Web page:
By Richard Peterson
When I go to Devils Lake, people there ask me whether Minnewaukan will go under the waves this spring.
The correct answer to this question is nobody knows. My answer is that it is unlikely.
As Richard Betting points out in his letter to the editor, in order to reach a level of 1459, there would have to be additional inflows as much as have occurred since 1993. That’s a lot of water. It is highly unlikely to occur in one year, but as I said before, nobody knows. A 17-inch rain like they got in eastern North Dakota a few years ago might push us over the top. A five-inch rain from Leeds to Edmore would be devastating to those of us living along the lake.
It is not inevitable that the lake will continue its rise until it flows into the Sheyenne River.
The lake has drained into Stump Lake many times in the past, but only on a couple occasions in the past several thousand years has it risen high enough to flow into the Sheyenne. It stopped rising as the wet cycle turned to dry. Maybe it will do that again. Maybe not.
With the plans the city has to reline the sewers and raise the lift stations, my guess is that Minnewaukan should be fine to a level of maybe 1452. Maybe 1453. Other measures can be taken to keep the town safe to maybe 1454, but if the lake rises above 1455, I think Minnewaukan will have to throw in the towel. These are all guesses, but I think they’re reasonable guesses.
Even if all the repairs to the sewers are done, there could still be a sewer failure. It’s unlikely, but not impossible. When it comes to this situation, nobody can guarantee anything.
Tommy Leppard of the Brinsmade area brought in a statement from the Good Samaritan Hospital that was sent to his mother, Ida Leppard, on Aug. 9, 1949, almost 60 years ago. Mrs. Leppard was in the hospital for 12 days and she was charged $5.50 per day for a total of $66. There was a $4 laboratory fee, 75c for medications, $1.25 for drugs and 71c for tax. The grand total for 12 days in the hospital was $72.71.
Many years ago, people all over the country were laughing at the crazy answers that young children were giving to some seemingly normal questions that were being posed to them by Art Linkletter and Bill Cosby. The days of "Kids Say The Darndest Things" were indeed some of the great days of television.
But kids aren’t the only ones who seem to have a tendency to engage their mouths before their brain kicks in and as a result, come up with a bizarre statement. One of the best known adults for bringing a smile to the faces of most adults today is baseball great Yogi Berra. Berra is one of the most quoted figures in the sports world.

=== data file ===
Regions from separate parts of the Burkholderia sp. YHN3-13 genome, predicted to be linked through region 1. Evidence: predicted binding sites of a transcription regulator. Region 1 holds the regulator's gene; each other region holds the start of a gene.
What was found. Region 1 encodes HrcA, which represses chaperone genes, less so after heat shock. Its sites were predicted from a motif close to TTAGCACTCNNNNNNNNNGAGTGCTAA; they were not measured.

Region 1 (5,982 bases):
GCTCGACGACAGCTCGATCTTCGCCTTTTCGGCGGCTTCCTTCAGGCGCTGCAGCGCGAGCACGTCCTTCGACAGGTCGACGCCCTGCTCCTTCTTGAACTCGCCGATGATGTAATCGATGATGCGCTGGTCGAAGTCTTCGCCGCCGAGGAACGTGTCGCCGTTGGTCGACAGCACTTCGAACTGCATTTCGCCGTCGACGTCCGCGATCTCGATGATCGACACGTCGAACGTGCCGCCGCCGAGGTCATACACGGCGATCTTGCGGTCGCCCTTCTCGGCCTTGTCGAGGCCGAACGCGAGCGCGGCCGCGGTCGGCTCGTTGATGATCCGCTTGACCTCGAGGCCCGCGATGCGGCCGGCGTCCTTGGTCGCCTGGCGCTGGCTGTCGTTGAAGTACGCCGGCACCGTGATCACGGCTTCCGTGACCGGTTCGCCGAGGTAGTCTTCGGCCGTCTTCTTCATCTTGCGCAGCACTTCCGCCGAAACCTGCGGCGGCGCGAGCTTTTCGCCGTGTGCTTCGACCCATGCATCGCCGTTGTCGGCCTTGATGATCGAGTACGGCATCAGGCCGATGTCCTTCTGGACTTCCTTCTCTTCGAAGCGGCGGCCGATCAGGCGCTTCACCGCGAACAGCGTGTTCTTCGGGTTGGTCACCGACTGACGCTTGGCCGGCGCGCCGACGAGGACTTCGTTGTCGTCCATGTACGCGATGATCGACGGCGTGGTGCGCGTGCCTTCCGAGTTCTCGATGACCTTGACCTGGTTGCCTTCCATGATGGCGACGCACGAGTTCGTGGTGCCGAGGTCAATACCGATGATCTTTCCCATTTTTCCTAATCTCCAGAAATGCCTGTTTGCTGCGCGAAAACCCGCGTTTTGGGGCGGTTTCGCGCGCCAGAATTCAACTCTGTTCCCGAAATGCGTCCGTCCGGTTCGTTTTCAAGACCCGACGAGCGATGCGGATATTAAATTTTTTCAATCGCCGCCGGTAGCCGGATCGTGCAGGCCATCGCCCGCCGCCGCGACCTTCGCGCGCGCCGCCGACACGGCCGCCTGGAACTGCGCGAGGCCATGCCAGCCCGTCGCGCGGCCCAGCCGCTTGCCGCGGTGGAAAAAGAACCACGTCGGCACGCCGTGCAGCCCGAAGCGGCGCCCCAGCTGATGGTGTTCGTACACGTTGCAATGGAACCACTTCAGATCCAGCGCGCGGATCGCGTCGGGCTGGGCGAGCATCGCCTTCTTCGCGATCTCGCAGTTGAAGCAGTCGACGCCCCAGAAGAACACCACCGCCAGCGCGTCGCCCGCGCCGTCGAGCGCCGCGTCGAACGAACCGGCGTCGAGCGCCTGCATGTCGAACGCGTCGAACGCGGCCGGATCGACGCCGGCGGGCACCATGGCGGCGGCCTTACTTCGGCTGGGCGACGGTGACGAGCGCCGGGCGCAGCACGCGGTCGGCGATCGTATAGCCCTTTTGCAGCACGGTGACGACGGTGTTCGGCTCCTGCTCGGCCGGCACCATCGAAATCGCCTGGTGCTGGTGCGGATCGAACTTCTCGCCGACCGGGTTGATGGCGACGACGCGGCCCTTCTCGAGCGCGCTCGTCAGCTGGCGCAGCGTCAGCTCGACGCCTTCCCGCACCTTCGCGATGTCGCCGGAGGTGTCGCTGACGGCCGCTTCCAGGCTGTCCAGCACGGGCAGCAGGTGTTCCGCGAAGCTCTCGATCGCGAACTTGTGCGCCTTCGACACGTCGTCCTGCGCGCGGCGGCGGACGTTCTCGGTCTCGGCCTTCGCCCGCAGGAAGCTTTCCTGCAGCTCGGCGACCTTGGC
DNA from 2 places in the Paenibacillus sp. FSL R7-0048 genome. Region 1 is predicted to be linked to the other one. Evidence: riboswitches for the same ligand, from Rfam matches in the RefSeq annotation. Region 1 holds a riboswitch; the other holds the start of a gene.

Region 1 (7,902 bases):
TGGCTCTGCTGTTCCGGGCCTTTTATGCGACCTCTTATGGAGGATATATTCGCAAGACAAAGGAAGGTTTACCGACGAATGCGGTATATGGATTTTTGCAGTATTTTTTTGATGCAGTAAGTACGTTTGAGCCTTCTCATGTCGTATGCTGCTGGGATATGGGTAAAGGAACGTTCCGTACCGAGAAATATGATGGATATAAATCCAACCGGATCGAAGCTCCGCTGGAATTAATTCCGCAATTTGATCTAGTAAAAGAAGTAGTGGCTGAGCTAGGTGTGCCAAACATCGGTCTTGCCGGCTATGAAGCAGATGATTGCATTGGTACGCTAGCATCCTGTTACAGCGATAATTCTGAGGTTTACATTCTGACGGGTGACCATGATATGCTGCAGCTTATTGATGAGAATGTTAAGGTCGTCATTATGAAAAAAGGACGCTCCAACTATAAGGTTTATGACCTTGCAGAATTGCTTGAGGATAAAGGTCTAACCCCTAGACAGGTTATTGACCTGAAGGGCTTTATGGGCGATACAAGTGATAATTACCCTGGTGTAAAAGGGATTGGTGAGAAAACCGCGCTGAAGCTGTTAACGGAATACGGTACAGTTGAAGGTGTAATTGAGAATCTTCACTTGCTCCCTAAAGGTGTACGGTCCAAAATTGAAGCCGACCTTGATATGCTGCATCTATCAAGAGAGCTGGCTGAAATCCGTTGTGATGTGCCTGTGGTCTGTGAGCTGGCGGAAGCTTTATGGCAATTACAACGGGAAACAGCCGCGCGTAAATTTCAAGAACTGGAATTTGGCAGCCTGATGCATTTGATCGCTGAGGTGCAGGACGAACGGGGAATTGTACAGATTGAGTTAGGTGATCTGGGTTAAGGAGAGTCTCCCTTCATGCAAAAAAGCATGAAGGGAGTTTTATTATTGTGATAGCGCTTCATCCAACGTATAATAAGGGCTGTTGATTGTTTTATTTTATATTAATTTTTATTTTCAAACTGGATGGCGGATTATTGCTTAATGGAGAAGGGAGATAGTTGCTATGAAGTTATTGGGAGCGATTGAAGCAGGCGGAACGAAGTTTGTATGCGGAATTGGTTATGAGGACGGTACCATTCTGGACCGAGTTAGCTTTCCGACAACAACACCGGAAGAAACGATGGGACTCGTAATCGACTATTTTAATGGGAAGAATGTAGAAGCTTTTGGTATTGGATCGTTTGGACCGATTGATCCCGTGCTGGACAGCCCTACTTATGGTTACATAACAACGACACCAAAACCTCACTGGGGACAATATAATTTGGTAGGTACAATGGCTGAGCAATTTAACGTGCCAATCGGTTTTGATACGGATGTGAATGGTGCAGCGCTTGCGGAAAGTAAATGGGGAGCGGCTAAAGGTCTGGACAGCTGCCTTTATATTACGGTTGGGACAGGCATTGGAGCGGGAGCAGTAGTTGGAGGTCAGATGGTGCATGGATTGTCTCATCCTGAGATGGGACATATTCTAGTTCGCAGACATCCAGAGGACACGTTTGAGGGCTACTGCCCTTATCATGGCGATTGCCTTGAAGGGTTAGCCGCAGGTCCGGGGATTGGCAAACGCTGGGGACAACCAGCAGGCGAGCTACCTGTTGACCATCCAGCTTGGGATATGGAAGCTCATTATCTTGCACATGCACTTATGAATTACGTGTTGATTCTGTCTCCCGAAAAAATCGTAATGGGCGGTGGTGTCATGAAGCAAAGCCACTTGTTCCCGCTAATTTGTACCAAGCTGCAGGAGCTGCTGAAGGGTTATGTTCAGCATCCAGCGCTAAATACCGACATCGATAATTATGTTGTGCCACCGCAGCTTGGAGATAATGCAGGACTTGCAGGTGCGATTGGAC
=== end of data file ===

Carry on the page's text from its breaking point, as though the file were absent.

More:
He is credited with coining the deceptively simplistic observation, "It ain’t over ’till it’s over." But Berra’s also known for his flubs.
Here are some of his more notorious flubs of the tongue.
"This is like deja vu all over again."
"You can observe a lot just by watching."
"He must have made that before he died." — Referring to a Steve McQueen movie.
"I want to thank you for making this day necessary." — On Yogi Berra Appreciation Day in St. Louis in 1947.
"I’d find the fellow who lost it, and, if he was poor, I’d return it." – When asked what he would do if he found a million dollars.
"Think! How the hell are you gonna think and hit at the same time?"
"You’ve got to be very careful if you don’t know where you’re going, because you might not get there."
"I knew I was going to take the wrong train, so I left early."
"If you don’t know where you are going, you will wind up somewhere else."
"If you can’t imitate him, don’t copy him."
"You better cut the pizza in four pieces because I’m not hungry enough to eat six."
"Baseball is 90% mental — the other half is physical."
"It was impossible to get a conversation going; everybody was talking too much."
"Slump? I ain’t in no slump. I just ain’t hitting."
"A nickel isn’t worth a dime today."
"Nobody goes there anymore; it’s too crowded."
"If you come to a fork in the road, take it."
"You give 100 percent in the first half of the game, and if that isn’t enough, in the second half you give what’s left."
"90% of the putts that are short don’t go in."
"I made a wrong mistake."
"I always thought that record would stand until it was broken."
"Yeah, but we’re making great time!" — In reply to "Hey Yogi, I think we’re lost."
"If the fans don’t come out to the ball park, you can’t stop them."
"Why buy good luggage? You only use it when you travel."
"It’s never happened in the world series competition, and it still hasn’t."
"I’d say he’s done more than that." — When asked if first baseman Don Mattingly had exceeded expectations for the current season.
"The other teams could make trouble for us if they win."
"He can run anytime he wants. I’m giving him the red light." — On the acquisition of fleet Ricky Henderson.
"I never blame myself when I’m not hitting. I just blame the bat, and if it keeps up, I change bats. After all if I know it isn’t my fault that I’m not hitting, how can I get mad at myself?"
"It ain’t the heat; it’s the humility."
"The towels were so thick there I could hardly close my suitcase."
"You should always go to other people’s funerals; otherwise, they won’t come to yours."
"I didn’t really say everything I said."